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Neuroimaging

 

According to a study recently published in the February issue of the American Journal of Roentgenology, researchers from South Korea have found an alternative to conventional MRI in pediatric patients who can't restrict their movement during imaging. 

Physical activity sustains gray matter volume in the brain of older adults, according to recent findings from Rush University Medical Center researchers in Chicago.  

Researchers from King's College London's Institute of Psychiatry, Psychology and Neuroscience and the University of Roehampton in London have found a way to suppress verbal hallucinations in individuals with schizophrenia through video games. 

The sound of music can speak to one's soul in myriad ways. Musical genres can also affect the brain in varying ways.

According to recent findings published in the January issue of the Journal of Clinical Investigation, Yale University researchers have found that people with type 1 diabetes miss low blood sugar cues from the body compared with healthy adults because of differences in neurological reactions and stimulation.  

 

Recent Headlines

GE, NFL and Under Armour launch $60M Head Health Initiative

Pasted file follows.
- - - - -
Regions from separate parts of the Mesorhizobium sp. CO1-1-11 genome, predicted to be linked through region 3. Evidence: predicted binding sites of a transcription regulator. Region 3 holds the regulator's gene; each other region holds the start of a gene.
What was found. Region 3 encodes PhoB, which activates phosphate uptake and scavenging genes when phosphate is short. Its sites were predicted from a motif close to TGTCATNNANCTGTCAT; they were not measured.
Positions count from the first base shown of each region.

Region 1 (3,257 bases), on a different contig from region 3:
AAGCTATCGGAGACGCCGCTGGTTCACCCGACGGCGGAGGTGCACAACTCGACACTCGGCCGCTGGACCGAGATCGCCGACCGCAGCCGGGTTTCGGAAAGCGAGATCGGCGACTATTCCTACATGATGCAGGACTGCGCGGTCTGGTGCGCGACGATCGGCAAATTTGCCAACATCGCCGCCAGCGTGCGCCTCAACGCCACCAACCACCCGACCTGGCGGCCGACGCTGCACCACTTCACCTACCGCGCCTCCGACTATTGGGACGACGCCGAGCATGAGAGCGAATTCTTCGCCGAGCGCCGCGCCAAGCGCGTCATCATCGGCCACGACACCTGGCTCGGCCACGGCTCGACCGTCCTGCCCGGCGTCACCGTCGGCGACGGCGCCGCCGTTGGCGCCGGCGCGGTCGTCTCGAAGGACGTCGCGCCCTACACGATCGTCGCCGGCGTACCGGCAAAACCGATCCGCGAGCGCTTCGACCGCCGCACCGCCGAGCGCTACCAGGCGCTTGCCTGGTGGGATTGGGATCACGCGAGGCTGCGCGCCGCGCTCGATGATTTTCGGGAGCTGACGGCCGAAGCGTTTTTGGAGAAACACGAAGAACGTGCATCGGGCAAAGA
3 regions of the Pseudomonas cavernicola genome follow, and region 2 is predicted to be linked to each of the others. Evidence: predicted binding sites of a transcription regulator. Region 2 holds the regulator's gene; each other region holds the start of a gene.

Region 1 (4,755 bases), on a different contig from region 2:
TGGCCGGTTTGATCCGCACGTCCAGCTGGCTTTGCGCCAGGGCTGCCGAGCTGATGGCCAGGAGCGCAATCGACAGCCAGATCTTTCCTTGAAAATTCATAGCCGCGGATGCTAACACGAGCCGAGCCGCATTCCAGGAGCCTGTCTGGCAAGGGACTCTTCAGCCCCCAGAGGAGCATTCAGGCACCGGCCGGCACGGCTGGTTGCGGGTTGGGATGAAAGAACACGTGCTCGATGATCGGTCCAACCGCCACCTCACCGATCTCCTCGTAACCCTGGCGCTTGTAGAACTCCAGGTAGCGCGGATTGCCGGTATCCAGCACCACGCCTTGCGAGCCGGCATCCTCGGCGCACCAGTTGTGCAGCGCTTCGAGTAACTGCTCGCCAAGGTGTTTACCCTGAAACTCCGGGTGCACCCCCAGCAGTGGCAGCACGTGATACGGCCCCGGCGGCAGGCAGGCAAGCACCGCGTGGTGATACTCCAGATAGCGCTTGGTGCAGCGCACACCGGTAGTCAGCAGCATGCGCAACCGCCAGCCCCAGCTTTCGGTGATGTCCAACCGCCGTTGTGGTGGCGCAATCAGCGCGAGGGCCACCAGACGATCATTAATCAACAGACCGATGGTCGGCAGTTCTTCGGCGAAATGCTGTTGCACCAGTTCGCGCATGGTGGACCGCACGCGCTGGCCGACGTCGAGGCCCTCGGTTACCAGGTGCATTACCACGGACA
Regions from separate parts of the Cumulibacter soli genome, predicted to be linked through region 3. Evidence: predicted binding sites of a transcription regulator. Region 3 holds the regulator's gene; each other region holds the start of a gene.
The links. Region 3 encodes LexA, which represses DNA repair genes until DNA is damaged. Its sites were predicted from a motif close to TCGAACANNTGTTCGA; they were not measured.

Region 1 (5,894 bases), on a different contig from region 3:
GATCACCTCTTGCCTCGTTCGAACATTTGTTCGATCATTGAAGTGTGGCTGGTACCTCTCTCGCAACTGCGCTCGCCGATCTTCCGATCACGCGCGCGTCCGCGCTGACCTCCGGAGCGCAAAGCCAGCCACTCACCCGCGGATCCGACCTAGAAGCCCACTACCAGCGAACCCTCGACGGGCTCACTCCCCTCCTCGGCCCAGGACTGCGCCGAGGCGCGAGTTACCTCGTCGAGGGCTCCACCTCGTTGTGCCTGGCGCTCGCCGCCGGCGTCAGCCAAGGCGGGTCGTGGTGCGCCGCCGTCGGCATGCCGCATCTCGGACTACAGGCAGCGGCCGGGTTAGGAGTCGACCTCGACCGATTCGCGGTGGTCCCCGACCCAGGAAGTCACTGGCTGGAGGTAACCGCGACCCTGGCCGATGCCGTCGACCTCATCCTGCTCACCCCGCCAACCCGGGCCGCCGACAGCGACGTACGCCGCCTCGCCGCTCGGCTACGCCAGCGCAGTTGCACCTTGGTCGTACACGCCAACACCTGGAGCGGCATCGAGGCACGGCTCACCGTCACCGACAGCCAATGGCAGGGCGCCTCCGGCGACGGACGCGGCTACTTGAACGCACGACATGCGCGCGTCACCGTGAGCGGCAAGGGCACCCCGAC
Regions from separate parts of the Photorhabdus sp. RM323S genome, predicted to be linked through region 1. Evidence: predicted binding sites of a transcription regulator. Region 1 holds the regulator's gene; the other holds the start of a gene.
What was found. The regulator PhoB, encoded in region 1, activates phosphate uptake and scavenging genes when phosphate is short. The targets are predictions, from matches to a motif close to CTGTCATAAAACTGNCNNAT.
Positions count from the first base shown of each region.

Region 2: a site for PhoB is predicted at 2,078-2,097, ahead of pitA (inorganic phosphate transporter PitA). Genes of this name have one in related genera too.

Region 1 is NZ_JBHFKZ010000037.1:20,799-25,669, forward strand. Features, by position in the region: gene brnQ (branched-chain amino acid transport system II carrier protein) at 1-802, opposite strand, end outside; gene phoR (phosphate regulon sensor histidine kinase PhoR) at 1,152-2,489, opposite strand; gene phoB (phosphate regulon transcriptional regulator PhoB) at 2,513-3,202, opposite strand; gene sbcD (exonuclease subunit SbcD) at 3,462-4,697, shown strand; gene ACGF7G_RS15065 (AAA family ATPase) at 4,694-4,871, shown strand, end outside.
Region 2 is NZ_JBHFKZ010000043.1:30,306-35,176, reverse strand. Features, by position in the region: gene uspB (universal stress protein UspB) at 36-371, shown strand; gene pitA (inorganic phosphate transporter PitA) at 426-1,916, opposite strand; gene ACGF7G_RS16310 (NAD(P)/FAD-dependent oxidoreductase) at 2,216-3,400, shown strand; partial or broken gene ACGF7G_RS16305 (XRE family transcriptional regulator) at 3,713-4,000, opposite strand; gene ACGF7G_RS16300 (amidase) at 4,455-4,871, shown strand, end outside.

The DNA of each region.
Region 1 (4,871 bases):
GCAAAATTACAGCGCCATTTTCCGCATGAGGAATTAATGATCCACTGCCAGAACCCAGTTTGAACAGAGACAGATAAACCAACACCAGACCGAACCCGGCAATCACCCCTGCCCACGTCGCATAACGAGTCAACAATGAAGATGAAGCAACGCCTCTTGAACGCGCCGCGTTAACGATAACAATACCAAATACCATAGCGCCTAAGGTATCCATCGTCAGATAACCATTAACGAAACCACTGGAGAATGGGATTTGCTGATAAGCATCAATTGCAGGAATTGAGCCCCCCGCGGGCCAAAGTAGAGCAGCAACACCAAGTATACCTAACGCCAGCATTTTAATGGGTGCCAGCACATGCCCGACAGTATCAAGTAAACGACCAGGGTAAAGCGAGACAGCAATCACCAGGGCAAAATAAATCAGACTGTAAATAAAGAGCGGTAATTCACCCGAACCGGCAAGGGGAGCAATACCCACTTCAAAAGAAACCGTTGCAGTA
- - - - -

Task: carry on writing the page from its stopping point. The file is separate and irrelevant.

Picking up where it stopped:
Representatives from GE, the National Football League (NFL) and sporting apparel company Under Armour, along with a panel of experts on traumatic brain injuries, today announced the Head Health Initiative, a four-year, $60 million collaboration to speed diagnosis and improve treatment of mild traumatic brain injury (mTBI).

Red state, blue state: fMRI predicts party ID

Liberals and conservatives use different parts of the brain when assessing risks, and activity in these regions can be used to predict political party identification, according to a study published Feb. 13 in PLOS ONE.

MRI spots brain abnormalities in veterans with TBI

Soldiers returning from Iraq and Afghanistan with mild traumatic brain injury (TBI) have measurable abnormalities in the white matter of their brains, according to a study published online in December in the American Journal of Psychiatry.

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